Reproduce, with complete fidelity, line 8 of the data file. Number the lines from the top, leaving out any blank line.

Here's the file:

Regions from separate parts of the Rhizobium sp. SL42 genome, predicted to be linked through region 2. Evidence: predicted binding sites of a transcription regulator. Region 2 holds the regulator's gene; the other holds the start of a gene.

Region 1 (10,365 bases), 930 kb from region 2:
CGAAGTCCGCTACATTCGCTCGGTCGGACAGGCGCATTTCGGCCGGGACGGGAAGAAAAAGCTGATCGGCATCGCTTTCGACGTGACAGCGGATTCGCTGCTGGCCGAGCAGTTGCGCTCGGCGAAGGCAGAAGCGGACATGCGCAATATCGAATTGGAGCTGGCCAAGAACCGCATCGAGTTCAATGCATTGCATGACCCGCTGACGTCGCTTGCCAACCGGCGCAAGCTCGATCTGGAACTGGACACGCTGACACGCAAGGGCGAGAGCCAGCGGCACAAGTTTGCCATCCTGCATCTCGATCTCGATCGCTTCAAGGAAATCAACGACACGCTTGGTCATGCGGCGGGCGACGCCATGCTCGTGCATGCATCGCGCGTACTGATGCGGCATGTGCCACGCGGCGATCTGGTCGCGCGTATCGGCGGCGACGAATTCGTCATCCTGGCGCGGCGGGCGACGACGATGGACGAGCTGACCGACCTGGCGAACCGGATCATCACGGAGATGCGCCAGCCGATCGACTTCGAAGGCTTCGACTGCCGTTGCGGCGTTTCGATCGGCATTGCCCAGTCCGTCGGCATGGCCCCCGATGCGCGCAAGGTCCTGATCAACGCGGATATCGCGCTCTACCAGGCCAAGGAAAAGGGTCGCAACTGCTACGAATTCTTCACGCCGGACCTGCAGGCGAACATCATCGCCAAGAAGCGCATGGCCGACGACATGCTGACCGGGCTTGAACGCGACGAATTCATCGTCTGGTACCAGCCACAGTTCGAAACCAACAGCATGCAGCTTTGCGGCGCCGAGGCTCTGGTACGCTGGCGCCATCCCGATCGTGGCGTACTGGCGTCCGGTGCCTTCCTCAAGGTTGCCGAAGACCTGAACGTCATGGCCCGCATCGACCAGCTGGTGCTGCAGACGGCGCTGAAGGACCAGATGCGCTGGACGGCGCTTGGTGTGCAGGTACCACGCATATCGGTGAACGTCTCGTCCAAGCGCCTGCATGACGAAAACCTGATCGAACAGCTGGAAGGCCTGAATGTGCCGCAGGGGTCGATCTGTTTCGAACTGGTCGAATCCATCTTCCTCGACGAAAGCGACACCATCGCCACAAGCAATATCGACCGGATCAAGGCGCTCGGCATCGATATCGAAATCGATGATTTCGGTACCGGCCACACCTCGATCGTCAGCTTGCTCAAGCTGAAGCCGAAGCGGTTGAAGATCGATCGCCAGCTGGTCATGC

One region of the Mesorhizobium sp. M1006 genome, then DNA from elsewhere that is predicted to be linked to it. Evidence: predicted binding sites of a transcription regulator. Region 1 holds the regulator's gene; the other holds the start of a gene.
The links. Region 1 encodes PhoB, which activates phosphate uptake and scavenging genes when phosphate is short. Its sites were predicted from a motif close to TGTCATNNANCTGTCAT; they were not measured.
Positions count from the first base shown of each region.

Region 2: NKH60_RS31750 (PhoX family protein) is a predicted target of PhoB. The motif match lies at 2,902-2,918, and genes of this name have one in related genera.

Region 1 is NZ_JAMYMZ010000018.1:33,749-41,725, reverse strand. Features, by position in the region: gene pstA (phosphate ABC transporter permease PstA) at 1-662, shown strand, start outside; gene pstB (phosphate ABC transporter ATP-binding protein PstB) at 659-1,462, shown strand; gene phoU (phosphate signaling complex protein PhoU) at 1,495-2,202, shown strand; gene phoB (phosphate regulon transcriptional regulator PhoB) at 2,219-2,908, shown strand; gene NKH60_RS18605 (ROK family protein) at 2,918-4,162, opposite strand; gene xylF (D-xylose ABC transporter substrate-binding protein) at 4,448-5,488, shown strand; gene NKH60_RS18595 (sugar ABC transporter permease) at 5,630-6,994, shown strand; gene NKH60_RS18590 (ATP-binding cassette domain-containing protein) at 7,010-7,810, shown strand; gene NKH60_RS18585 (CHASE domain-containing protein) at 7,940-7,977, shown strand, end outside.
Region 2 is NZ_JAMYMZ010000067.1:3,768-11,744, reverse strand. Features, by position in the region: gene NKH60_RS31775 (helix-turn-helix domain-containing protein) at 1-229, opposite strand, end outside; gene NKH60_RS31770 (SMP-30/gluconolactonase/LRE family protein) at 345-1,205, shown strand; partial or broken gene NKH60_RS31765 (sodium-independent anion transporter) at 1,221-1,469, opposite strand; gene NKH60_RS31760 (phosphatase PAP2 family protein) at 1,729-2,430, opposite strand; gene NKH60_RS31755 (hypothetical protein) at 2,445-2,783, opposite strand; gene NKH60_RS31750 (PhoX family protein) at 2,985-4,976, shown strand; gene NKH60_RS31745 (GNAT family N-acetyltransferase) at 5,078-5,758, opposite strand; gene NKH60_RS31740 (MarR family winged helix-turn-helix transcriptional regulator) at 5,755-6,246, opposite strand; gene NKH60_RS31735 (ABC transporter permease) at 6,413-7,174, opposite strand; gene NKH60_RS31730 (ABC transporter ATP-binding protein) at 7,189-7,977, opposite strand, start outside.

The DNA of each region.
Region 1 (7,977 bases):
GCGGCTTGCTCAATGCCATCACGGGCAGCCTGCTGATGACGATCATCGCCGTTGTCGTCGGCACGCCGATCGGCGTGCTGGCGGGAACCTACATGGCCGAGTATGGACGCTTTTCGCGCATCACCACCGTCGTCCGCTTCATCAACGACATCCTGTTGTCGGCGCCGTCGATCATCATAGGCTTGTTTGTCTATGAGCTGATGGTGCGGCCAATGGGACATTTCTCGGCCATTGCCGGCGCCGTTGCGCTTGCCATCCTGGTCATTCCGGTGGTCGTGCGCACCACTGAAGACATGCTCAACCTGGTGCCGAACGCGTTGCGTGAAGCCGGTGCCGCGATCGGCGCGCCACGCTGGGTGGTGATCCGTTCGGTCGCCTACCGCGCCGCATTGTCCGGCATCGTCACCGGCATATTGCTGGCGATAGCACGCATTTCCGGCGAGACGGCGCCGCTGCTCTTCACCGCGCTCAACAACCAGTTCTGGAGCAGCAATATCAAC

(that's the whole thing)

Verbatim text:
Region 1 is NZ_JAMYMZ010000018.1:33,749-41,725, reverse strand. Features, by position in the region: gene pstA (phosphate ABC transporter permease PstA) at 1-662, shown strand, start outside; gene pstB (phosphate ABC transporter ATP-binding protein PstB) at 659-1,462, shown strand; gene phoU (phosphate signaling complex protein PhoU) at 1,495-2,202, shown strand; gene phoB (phosphate regulon transcriptional regulator PhoB) at 2,219-2,908, shown strand; gene NKH60_RS18605 (ROK family protein) at 2,918-4,162, opposite strand; gene xylF (D-xylose ABC transporter substrate-binding protein) at 4,448-5,488, shown strand; gene NKH60_RS18595 (sugar ABC transporter permease) at 5,630-6,994, shown strand; gene NKH60_RS18590 (ATP-binding cassette domain-containing protein) at 7,010-7,810, shown strand; gene NKH60_RS18585 (CHASE domain-containing protein) at 7,940-7,977, shown strand, end outside.